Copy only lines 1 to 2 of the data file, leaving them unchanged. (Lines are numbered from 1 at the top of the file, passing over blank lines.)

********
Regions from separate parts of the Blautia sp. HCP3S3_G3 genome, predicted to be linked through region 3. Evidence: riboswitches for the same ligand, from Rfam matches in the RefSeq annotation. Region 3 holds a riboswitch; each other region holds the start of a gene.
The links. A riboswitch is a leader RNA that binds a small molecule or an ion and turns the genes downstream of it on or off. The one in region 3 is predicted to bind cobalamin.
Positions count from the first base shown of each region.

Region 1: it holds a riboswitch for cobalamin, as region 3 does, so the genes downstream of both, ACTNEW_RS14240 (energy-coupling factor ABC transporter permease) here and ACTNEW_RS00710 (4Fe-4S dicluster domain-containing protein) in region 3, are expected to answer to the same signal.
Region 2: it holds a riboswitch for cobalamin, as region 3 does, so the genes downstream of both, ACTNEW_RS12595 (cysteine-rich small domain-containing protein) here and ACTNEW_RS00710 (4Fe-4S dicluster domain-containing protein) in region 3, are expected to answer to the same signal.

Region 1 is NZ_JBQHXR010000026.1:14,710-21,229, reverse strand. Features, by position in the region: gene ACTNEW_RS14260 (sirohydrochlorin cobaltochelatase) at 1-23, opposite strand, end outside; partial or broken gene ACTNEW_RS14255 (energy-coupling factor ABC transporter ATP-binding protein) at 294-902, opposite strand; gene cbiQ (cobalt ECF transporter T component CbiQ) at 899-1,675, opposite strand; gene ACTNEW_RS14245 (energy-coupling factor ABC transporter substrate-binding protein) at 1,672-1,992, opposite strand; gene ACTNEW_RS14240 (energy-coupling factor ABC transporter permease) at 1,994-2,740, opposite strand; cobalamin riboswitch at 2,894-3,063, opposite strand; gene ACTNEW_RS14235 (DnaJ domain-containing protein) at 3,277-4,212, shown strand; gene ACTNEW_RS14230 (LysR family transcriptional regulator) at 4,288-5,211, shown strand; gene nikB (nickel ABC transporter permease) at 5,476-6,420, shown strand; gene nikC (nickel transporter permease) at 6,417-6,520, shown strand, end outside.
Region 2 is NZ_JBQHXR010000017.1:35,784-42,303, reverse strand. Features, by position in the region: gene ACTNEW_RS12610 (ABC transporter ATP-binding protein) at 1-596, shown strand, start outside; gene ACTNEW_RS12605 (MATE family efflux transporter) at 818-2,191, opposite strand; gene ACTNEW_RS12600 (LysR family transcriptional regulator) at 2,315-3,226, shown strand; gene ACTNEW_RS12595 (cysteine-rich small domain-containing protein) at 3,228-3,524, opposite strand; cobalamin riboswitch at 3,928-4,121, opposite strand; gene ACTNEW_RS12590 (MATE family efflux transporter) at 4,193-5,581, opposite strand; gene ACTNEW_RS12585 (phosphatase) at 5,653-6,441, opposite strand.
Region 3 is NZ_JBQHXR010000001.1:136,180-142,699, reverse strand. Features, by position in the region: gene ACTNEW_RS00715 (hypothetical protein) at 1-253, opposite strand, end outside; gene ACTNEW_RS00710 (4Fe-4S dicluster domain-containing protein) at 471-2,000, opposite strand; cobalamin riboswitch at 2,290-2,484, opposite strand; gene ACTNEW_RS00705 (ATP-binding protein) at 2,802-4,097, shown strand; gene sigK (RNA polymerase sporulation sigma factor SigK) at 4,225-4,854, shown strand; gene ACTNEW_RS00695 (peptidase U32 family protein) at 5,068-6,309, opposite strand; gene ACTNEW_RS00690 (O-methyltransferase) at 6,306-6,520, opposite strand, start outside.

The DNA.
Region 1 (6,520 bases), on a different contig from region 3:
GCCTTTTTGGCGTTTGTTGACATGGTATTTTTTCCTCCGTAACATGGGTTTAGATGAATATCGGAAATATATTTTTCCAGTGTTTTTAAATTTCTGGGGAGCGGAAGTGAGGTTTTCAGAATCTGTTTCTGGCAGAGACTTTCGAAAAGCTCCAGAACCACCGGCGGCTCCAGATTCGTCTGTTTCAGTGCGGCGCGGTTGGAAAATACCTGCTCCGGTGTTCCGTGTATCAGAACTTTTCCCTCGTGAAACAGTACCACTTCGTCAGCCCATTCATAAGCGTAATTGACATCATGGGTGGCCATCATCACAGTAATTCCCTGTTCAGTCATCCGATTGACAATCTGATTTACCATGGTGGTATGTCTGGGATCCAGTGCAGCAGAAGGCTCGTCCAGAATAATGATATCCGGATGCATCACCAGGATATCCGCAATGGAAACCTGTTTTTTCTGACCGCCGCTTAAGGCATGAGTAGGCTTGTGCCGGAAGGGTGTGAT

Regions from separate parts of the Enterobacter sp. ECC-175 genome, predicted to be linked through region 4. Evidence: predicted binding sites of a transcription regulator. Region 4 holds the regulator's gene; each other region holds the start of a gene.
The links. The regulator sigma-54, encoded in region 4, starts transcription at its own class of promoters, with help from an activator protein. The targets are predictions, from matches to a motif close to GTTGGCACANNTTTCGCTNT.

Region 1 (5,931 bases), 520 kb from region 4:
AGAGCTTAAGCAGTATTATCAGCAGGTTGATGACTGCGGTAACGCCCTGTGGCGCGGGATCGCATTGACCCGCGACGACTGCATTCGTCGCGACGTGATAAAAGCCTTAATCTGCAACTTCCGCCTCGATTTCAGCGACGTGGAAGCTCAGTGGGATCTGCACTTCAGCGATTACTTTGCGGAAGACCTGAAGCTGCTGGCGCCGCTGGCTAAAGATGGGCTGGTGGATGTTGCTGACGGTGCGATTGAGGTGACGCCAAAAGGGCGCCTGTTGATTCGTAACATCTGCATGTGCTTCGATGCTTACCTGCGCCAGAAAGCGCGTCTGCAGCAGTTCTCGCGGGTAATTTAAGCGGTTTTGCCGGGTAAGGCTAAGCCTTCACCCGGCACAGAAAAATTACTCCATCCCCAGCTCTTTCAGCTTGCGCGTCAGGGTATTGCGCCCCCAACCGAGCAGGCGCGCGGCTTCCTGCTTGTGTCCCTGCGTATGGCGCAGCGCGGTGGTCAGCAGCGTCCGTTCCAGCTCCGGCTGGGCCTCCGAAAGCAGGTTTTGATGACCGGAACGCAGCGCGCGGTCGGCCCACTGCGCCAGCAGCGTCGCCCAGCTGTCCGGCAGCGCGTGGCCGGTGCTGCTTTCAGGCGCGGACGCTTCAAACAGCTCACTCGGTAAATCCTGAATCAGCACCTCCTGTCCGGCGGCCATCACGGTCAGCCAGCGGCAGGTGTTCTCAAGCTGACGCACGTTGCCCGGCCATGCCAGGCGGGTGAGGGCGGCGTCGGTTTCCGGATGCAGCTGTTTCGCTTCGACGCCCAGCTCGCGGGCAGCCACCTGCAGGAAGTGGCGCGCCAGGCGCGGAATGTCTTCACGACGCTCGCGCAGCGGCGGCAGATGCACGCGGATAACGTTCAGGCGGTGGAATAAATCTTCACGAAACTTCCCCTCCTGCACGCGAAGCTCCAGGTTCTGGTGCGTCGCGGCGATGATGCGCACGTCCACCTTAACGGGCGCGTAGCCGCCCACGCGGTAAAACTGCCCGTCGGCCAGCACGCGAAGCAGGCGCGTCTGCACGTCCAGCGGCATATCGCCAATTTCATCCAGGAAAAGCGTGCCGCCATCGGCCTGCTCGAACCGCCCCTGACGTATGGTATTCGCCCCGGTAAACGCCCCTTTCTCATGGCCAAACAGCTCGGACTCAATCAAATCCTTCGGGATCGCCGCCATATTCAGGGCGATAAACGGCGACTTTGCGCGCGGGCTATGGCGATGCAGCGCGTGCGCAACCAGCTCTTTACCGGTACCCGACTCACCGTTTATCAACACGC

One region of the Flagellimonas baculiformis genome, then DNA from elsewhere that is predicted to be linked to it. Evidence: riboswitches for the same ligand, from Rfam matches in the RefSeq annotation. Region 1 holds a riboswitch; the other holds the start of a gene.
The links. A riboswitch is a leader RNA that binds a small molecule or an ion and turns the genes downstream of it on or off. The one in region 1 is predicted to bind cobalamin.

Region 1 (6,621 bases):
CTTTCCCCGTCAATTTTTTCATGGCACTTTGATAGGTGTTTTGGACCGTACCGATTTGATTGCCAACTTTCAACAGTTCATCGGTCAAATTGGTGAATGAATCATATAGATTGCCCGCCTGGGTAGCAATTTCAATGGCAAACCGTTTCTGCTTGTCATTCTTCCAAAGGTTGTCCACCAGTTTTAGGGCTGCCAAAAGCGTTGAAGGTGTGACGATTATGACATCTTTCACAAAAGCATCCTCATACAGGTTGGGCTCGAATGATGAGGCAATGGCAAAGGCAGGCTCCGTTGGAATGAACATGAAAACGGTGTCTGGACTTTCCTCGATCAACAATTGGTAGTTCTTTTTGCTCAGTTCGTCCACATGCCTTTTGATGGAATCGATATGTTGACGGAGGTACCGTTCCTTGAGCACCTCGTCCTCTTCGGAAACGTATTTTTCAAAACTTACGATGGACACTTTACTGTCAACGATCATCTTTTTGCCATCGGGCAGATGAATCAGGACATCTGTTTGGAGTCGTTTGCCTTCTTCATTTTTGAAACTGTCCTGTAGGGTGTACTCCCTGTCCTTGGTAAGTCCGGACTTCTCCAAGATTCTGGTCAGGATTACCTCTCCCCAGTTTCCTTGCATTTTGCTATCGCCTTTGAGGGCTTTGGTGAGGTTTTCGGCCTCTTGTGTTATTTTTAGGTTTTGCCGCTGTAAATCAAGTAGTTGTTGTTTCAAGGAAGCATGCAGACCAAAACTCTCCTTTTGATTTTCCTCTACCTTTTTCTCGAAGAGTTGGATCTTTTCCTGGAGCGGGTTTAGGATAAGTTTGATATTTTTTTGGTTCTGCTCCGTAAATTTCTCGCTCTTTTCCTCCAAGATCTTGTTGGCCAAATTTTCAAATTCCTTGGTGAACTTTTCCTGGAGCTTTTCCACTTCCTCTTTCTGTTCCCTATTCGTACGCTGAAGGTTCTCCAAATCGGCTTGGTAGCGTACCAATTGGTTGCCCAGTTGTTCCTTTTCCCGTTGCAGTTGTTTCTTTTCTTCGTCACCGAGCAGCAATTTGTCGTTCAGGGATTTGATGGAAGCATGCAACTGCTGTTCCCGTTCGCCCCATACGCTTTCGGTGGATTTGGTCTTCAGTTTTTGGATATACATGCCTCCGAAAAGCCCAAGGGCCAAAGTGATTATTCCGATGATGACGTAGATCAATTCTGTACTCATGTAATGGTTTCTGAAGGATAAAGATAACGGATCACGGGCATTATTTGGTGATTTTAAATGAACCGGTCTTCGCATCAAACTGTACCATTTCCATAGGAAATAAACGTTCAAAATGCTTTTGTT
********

Regions from separate parts of the Blautia sp. HCP3S3_G3 genome, predicted to be linked through region 3. Evidence: riboswitches for the same ligand, from Rfam matches in the RefSeq annotation. Region 3 holds a riboswitch; each other region holds the start of a gene.
The links. A riboswitch is a leader RNA that binds a small molecule or an ion and turns the genes downstream of it on or off. The one in region 3 is predicted to bind cobalamin.